L’Estrange doesn’t make many clothes, and that’s the point. You won’t find pages and pages of designs on its website, but what it chooses to produce has been thought through in impressive detail.
Its pieces are labelled as ‘modular’, meaning they’re designed to complement each other, requiring less thought for the wearer. Plus, thanks to its direct-to-consumer model, they’re available for far cheaper than you’d typically find elsewhere.
Morjas might be the best footwear brand you’ve never heard of. Inspired by both the Mediterranean and Scandinavia, the shoemaker prides itself on its outstanding craftsmanship and classic designs, which are made in some of Europe’s finest shoe factories and workshops.
From loafers to boots, Morjas designs are clean, timeless and affordable – the latter thanks to its DTC model.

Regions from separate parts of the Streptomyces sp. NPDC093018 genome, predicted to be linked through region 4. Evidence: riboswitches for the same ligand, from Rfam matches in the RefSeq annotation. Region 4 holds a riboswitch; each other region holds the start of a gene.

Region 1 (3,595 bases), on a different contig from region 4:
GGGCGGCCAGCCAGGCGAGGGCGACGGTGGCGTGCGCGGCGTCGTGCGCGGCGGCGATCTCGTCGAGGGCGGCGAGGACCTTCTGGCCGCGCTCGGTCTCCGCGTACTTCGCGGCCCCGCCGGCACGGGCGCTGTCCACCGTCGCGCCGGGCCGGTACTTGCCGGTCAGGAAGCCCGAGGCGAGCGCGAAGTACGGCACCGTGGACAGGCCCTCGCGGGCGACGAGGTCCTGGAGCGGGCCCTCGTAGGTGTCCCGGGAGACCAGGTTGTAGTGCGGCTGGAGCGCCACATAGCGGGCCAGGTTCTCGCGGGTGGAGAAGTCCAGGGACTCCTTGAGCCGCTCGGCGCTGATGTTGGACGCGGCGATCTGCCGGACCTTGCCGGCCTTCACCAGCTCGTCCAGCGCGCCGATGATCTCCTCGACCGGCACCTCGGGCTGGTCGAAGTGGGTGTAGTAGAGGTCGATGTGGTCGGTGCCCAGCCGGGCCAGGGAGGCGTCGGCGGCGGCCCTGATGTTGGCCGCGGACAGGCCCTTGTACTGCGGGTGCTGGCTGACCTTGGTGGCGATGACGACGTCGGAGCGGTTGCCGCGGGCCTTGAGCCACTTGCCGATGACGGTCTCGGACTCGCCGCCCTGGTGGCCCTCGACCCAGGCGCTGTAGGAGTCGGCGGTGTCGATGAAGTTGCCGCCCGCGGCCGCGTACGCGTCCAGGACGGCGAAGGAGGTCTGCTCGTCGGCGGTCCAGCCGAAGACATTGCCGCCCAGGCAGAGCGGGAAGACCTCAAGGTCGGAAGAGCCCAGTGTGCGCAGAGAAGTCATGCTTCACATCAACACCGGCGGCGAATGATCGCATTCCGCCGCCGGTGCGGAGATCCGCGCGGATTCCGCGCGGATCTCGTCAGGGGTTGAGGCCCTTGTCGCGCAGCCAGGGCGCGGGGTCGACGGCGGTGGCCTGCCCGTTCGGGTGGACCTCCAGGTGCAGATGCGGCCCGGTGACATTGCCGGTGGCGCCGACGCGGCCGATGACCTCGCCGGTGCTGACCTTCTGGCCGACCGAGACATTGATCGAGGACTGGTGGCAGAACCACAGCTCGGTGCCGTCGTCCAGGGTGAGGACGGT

Italian through and through, Velasca is well known for its beautifully crafted loafers and suede chukka boots.
Founded in 2013 with the idea of partnering with local artisans in the renowned Marche region of Italy, Velasca’s direct-to-consumer model has served it well, with its high-quality welted shoes coming in at half the price of many of its competitors.
Wax London is incredibly open about the way it goes about its business. On its website you’ll find lots of information about suppliers, its sustainable development goals and what it hopes to achieve by selling direct to consumers.
It’s a refreshing approach that’s only made better by the accessible, beautifully designed wardrobe staples it produces season after season.